According to a company news release, it delivered the first of 78 contracted Block III F/A-18 Super Hornets to the U.S. Navy.
“The fleet needs capabilities to keep its edge,” said Capt. Jason “Stuf” Denney, U.S. Navy F/A-18 and EA-18G program manager. “Getting the first operational Block III in our hands is a great step forward in supporting our capability and readiness goals.”
Block III’s new adjunct processor translates to a fighter that will do more work and in far less time increasing a pilot’s situational awareness. The jet is ready to receive apps-based solutions that will allow upgrades to the aircraft throughout its life span.
“We invested in Block III technology and developed the capabilities in partnership with the U.S. Navy to meet its emerging requirements,” said Jen Tebo, Boeing vice president of F/A-18 and EA-18G programs. “The hardware upgrades are complete. Today we are maximizing the open hardware and software and developing the apps to keep Block III ahead of future threats. We are giving Navy pilots the tools to make the fastest and most informed decisions possible now and in the future.”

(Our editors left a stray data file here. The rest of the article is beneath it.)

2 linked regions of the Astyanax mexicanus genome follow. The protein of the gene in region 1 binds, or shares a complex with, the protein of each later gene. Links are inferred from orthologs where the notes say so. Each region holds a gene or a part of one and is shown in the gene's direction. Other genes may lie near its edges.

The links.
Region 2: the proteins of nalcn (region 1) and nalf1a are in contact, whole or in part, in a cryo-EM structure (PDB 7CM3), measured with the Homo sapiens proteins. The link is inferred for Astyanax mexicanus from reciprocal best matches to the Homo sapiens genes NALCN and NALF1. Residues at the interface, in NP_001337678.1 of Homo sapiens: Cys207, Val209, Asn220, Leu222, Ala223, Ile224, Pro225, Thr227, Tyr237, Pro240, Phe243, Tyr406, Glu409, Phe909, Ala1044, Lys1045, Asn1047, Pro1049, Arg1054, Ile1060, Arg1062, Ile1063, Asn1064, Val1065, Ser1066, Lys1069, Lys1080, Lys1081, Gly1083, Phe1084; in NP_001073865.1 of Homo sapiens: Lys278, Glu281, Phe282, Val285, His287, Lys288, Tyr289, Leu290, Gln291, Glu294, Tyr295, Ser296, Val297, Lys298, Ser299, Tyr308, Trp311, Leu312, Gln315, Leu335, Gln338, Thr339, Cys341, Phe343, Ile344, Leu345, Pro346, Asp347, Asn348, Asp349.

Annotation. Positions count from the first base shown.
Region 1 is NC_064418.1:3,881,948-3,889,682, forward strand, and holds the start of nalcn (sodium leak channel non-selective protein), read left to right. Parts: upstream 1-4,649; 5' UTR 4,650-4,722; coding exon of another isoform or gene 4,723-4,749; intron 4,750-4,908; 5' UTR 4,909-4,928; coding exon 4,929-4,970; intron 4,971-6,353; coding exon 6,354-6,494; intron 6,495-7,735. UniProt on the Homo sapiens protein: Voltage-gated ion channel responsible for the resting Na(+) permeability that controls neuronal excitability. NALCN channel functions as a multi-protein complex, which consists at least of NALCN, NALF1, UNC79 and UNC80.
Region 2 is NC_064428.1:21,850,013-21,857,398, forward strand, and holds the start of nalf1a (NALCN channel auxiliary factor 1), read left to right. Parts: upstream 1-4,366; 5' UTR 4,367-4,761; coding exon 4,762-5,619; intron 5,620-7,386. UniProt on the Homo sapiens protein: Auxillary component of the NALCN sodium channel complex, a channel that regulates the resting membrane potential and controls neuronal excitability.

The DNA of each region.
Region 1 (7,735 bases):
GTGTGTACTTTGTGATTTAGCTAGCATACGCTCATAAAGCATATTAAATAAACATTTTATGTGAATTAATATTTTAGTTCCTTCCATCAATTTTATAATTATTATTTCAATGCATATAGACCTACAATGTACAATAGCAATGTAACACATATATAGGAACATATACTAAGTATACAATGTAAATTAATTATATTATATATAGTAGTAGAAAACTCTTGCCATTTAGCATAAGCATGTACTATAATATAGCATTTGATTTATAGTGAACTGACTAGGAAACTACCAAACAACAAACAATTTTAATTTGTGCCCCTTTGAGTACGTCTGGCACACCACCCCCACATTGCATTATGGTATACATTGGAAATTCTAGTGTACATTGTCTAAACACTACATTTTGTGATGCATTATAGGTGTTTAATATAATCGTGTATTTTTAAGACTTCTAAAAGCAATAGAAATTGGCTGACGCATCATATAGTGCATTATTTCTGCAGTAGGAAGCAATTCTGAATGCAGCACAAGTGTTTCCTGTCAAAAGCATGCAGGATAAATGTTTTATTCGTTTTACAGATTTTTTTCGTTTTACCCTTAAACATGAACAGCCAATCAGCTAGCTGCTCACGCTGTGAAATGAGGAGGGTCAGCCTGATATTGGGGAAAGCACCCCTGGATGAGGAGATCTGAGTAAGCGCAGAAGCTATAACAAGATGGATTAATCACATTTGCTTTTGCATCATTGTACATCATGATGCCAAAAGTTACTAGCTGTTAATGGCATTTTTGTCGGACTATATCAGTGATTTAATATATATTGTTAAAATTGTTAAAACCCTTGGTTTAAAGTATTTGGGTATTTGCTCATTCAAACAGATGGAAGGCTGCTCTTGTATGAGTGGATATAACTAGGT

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Boeing will continue to deliver Block III capabilities to the Navy through the mid-2030s from three lines. One new-build production, and two Service Life Modification lines extending the life and eventually upgrading Block II Super Hornets to Block III. The first aircraft delivered will complete the U.S. Navy flight test program before deploying to a squadron.
Boeing is also now offering Block III Super Hornets, or at least jets with some of the elements of this package, to foreign customers, such as Canada and India.
The Super Hornets that Kuwait recently received, the last of which were delivered this month, had included components — such as the new cockpit displays — that are now going into Block III jets, as well.